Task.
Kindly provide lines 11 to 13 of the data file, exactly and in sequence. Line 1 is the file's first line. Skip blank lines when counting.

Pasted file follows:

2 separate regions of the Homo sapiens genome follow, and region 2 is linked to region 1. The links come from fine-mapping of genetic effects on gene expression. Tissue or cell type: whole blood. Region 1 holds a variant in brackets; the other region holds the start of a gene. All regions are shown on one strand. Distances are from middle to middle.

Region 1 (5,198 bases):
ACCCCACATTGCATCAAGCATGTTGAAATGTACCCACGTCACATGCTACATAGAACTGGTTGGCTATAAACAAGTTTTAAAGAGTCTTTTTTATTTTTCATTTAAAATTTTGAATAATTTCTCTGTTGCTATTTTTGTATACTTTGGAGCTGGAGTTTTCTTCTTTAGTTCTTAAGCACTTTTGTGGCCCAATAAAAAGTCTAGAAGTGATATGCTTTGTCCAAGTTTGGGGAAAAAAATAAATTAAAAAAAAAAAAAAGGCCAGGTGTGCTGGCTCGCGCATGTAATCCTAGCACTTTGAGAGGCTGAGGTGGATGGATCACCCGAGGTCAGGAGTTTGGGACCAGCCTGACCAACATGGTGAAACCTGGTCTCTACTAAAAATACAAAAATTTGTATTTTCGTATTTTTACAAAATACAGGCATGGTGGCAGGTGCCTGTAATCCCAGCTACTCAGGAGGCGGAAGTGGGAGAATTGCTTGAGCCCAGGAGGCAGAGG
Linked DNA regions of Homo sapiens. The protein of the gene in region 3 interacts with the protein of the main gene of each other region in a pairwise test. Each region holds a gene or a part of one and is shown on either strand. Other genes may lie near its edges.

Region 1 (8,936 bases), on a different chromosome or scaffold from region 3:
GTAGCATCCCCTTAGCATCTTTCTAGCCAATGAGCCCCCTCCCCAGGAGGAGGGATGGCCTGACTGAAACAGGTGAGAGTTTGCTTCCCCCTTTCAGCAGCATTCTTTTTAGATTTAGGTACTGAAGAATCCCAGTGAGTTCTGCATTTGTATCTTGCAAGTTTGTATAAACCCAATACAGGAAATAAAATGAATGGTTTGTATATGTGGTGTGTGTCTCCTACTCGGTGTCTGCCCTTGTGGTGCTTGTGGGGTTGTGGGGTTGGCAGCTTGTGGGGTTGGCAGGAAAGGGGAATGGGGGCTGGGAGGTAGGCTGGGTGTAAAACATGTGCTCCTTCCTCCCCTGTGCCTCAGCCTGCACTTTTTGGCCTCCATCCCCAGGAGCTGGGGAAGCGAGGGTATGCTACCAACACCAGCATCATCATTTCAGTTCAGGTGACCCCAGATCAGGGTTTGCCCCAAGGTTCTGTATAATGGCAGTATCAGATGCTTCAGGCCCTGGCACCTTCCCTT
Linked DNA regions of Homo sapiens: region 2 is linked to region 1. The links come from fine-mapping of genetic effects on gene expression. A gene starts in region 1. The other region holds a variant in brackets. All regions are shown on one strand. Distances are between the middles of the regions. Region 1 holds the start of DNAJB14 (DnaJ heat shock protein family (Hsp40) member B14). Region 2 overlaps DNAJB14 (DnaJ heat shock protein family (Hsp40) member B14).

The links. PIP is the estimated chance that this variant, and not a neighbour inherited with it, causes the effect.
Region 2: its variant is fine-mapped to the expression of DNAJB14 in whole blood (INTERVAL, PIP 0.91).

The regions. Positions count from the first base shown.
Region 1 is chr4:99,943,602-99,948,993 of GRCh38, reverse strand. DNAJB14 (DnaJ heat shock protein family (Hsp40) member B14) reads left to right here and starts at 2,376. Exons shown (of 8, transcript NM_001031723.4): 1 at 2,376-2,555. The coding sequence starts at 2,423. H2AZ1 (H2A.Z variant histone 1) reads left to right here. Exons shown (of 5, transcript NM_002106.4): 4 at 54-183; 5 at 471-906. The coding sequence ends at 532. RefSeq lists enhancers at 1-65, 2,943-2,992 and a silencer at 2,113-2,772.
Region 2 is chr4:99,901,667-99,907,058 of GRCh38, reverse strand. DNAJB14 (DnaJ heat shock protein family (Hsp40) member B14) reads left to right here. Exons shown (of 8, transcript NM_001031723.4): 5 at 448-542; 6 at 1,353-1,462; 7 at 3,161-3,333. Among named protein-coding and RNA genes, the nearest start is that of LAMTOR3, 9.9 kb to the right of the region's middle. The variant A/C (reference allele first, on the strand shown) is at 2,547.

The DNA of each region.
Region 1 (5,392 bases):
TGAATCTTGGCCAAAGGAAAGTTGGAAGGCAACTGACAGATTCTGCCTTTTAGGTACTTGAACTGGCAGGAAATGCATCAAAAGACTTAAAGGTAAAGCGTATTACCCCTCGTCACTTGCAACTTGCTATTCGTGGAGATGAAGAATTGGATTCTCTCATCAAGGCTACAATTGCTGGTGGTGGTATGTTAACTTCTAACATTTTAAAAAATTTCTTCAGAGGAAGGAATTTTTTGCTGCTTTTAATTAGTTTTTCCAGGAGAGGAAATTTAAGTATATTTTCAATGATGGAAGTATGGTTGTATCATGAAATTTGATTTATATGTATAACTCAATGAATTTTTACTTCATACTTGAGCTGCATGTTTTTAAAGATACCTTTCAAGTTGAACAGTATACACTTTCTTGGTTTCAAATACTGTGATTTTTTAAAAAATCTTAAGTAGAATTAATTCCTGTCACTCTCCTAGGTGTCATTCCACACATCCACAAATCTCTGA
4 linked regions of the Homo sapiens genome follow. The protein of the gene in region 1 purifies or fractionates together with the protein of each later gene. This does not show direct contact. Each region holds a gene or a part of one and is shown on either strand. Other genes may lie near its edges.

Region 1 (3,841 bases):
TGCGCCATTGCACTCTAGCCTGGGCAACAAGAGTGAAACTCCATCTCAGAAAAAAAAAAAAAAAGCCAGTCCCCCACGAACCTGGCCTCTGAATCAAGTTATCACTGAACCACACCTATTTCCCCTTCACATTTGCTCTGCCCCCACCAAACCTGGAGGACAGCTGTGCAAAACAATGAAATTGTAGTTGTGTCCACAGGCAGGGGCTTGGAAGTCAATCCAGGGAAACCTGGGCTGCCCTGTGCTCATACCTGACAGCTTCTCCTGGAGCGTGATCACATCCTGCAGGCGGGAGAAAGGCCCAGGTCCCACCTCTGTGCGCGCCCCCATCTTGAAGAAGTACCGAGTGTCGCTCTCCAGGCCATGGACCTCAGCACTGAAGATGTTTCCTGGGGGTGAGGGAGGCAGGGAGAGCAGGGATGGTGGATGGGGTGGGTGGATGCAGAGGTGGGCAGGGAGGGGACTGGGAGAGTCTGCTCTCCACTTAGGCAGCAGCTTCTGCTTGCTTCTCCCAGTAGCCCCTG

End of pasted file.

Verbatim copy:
Region 1 is chr4:99,943,602-99,948,993 of GRCh38, reverse strand. DNAJB14 (DnaJ heat shock protein family (Hsp40) member B14) reads left to right here and starts at 2,376. Exons shown (of 8, transcript NM_001031723.4): 1 at 2,376-2,555. The coding sequence starts at 2,423. H2AZ1 (H2A.Z variant histone 1) reads left to right here. Exons shown (of 5, transcript NM_002106.4): 4 at 54-183; 5 at 471-906. The coding sequence ends at 532. RefSeq lists enhancers at 1-65, 2,943-2,992 and a silencer at 2,113-2,772.
Region 2 is chr4:99,901,667-99,907,058 of GRCh38, reverse strand. DNAJB14 (DnaJ heat shock protein family (Hsp40) member B14) reads left to right here. Exons shown (of 8, transcript NM_001031723.4): 5 at 448-542; 6 at 1,353-1,462; 7 at 3,161-3,333. Among named protein-coding and RNA genes, the nearest start is that of LAMTOR3, 9.9 kb to the right of the region's middle. The variant A/C (reference allele first, on the strand shown) is at 2,547.

The DNA of each region.